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Thursday, August 9
Report: Seat belt not to blame news services

NASCAR will not release its report on the crash that killed Dale Earnhardt until Aug. 21, but the Orlando Sentinel is reporting in Friday's editions that the investigation reveals safety problems in the design of the race cars.

The Sentinel based its report on "reliable sources" close to the investigation.

According to the newspaper's sources, the investigators also essentially confirm the findings of the court-appointed independent expert who determined Earnhardt died of a sudden head-whip action when his car hit the wall Feb. 18 in the final lap of the Daytona 500.

"Our investigation is on schedule and we will discuss the results at a press conference once it is complete," NASCAR issued a statement Friday. "Speculation prior to that time serves no useful purpose. We believe that this investigation is one of the most thorough and comprehensive in the history of motorsports and we are confident that the results will speak for themselves."

The four-month investigation has been the most far-reaching independent inquiry in NASCAR's 52-year history. The multiple sources closely tied to the investigation revealed just some of the findings to the Sentinel but have requested anonymity.

Here are three key points to be made in the report, according to the paper's sources:

  • NASCAR race cars, built by individual racing teams and inspected by NASCAR, lack sufficient crush resistance in the front ends to adequately protect drivers from the severity of crashes. Redesigning probably will be recommended, with energy-absorbent bumpers and the aluminum-foam "crush box" currently under development.

  • Earnhardt's fatal basilar skull fracture will be not be blamed on a broken seat belt.

    Investigators have essentially confirmed the findings of Dr. Barry Myers, the independent expert appointed to settle a lawsuit between the Sentinel and Earnhardt's widow, Teresa. Myers in April found that Earnhardt died of a violent forward head whip. He said the seatbelt, even if it had been broken in the crash, did not cause the fatal injury.

  • Emergency medical technician Tommy Propst might have incorrectly concluded that Earnhardt's lap belt was intact when he arrived at the crash scene.

    NASCAR president Mike Helton and chairman Bill France Jr. declined to comment on the findings of the investigation. It's also unclear what NASCAR will do with the results.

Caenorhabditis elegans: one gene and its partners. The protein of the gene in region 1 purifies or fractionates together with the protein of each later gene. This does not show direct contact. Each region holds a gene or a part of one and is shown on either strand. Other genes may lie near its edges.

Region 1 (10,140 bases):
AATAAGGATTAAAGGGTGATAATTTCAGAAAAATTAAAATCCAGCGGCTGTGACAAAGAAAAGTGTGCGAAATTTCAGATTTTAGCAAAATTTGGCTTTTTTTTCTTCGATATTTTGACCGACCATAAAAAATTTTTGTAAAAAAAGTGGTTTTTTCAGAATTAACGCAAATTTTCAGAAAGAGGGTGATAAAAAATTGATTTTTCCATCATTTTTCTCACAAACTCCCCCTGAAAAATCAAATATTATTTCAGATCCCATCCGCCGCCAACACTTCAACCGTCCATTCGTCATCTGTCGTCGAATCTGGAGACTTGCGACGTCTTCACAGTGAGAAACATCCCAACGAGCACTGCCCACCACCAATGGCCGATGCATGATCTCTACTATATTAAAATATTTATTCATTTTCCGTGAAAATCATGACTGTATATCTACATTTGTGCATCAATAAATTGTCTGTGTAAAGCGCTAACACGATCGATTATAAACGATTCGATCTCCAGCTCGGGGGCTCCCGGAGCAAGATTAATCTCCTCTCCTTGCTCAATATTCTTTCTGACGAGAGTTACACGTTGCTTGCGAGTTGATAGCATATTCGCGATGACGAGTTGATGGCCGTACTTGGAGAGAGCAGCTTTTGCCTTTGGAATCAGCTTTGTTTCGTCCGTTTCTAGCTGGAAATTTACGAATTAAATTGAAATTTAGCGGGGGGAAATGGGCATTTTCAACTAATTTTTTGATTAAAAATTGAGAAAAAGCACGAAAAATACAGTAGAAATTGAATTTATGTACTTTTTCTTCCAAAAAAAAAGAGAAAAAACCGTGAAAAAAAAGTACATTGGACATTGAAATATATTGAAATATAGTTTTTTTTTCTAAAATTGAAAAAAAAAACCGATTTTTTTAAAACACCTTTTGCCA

Earnhardt's death was the fourth in NASCAR in a nine-month span and focused national attention on the organization's record on driver safety.

    Five days after the racing legend's death, NASCAR announced a broken seatbelt had been found in Earnhardt's car. Dr. Steve Bohannon, a physician employed by Daytona International Speedway, theorized that the breakage of the belt caused Earnhardt's head to move forward and strike the steering wheel, causing his fatal injury. But Myers concluded on April 9 that the belt, even if it broke during the crash, didn't cause Earnhardt's death.

    That same day, NASCAR announced an expanded investigation using "internationally acclaimed experts" and promised the results in August.

    Bohannon later recanted his theory, deferring to Myers' expertise. NASCAR has refused to divulge the identity of its experts or the results until the investigation is complete. The report is scheduled to be released on Aug. 21 in Atlanta.

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    SportsCenter interview
    Orlando Sentinel writer Ed Hinton joins Trey Wingo to discuss his story claiming the investigation reveals safety problems in car designs.
    Real: 56.6 | ISDN | T1

    Dale Jr. reacts
    Dale Earnhardt Jr. tells ESPN's Mike Massaro he'll wait for the official report from NASCAR.
    Real: 56.6 | ISDN | T1

    Sentinel reaction
    Winston Cup drivers comment on the investigation results reported by the Orlando Sentinel.
    Real: 56.6 | ISDN | T1

    Orlando Sentinel writer Ed Hinton discusses NASCAR's investigation with RPM2Night's John Kernan.
    wav: 1900 k
    Real: 14.4 | 28.8 | 56.6

    SportsCenter analysis
    ESPN's Dr. Jerry Punch talks with Trey Wingo about the Orlando Sentinel report.
    wav: 1280 k
    Real: 14.4 | 28.8 | 56.6

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